The greater part of the Dialogical Talk Series was held in the Werdplatzpalais. The Werdplatzpalais was conceived and built by Folke Köbberling and Martin Kaltwasser as an inner-city satellite for Shedhalle events and film screenings; at the same time though, the construction was also made available as a venue for self-organised initiatives which needed space for their activities (for example soup kitchens around Christmas). As the Werdplatzpalais had to be dismantled again in January, the dialogues were continued at locations which were connected in some way to the participating dialogue partners (for example at the premises of Radio LoRa). The final dialogical event with Tove Soiland (historian, focus on feminist theory) and Dore Heim (Gender Equality Office of the City of Zurich) was held in the restaurant of the women’s centre in Kreis 5. Thus, with the first event of the Meetings with Initiatives in the premises of the Frauen Dienstleistungs-, Gewerbe- und Kulturzentrum Zürich AG, an interesting range of issues was spanned which connected the discussions about feminist concerns in Zurich, including the question of premises, and the conceptions behind them.

The different dialogues were always then most interesting and productive when a common concern or a solidarity of interests crystallised and thus moved the dynamic beyond a ‘monologue communication’ merely transmitting knowledge or providing a kind of progress report. Only when objectives and methods were discussed, reviewed and looked at from a variety of perspectives in a genuinely dialogical situation between participants on an equal footing, generating trans-disciplinary exchange; a communication did take place that annulled the dividing line between the ‘explainers’ and those ‘trying to understand’ in favour of collective knowledge production and joint interactive inquiry.

Foto 1: event and discussion in the Werdplatzpalais, by Iris Ströbel / Foto 2: event and discussion in the Werdplatzpalais, by Iris Ströbel / Foto 3: event and discussion in the Werdplatzpalais, by Folke Köbberling

Monika Bütler, Professor for economics, University St. Gallen and Elisabeth Joris, historian

The first dialogical talk meeting in the "Werdplatzpalais" will focus on the question of an occupational outlook and the related question of childcare. Elisabeth Joris (historian) will retrospectively sketch emancipatory movements and fights in regard to family policy in Switzerland. Monika Bütler (professor for economics) will describe and exemplify by using datas the pardoxies in view of equal opportunities, earning capacity and childcare.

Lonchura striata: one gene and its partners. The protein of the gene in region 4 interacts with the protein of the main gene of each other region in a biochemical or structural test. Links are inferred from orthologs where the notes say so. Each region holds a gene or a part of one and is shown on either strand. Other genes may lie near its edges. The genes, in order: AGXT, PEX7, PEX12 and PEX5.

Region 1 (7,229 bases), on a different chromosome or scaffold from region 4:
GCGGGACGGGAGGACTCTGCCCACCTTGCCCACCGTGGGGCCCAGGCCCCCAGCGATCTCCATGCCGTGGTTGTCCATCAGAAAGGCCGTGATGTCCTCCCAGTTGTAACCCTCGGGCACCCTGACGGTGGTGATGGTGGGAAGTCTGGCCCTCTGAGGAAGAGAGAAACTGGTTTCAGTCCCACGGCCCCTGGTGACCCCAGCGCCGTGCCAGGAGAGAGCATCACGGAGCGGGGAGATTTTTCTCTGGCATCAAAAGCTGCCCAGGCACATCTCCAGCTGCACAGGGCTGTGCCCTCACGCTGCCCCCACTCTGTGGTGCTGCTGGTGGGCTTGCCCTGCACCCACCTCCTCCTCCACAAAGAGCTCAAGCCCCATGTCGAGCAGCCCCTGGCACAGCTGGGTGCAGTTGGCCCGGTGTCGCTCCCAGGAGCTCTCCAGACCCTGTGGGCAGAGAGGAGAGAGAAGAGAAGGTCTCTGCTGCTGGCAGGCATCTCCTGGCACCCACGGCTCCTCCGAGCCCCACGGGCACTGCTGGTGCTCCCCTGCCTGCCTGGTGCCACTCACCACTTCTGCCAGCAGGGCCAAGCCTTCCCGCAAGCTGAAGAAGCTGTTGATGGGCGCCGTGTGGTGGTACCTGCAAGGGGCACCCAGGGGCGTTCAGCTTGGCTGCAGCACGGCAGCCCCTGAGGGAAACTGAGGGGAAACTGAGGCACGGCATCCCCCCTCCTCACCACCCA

Yvonne Riaño, Geography and Gender Studies at the Geographical Institute of the University of Bern and Vania Alleva, the UNIA trade union, president of the committee for migration

The second dialogical talk meeting at the "Werdplatzpalais" will focus on the educational situation and labor conditions of migrants with regard to equal opportunity. Yvonne Riano (Geography and Gender Studies at the Geographical Institute of the University of Berne) wants to discuss in her contribution "Wege zur beruflichen Integration: Herausforderungen und Strategien von Migrantinnen in der Schweiz" two aspects: the one of the (structural) possibilities of occupational integration and the interrelated one of self-organised inititives of migrant women in Switzerland. Vania Alleva (Union UNIA, president of the migration committee SGB) inquires about the specific role and challenges of the union fights in association with the concerns of migrants.

Nicole Niedermüller, Frauenstelle Radio LoRa and Esther Quetting, editor and film curator, co-editor of the magazine Olympe. Location: Radio LoRa

The third dialogical discourse addresses different forms of media distribution of feminist positions and their methods in the sphere of action between self-organization and volunteer work in the cultural context. Nicole Niedermüller (feminist community radio coordinator of Radio LoRa) inquires the role of free radios as places for women's self-organized cultural production and networking. By reflecting on two feminist projects Esther Quetting (editor in the field of film and co-editor of the magazin Olympe) talks about the limits and possibilities of public interventions against the background of commercialized media culture.

Tove Soiland, Historian with focal point on feminist theory and Dore Heim, Head of the city department for equality. Location Frauenzentrum, Kreis 5

The fourth dialogical talk would like to discuss perspectives of critical feminist theory and current political practices of urban equality. Dore Heim (Head of the department for equality of the city of Zurich) will outline the situation in Zurich and her considerations. Tove Soiland (Historian with emphasis on feminist theory) will inquire the antagonisms in the development of present gender theory. A subsequent talk and discussion would like to bring the different areas of action into dialogue.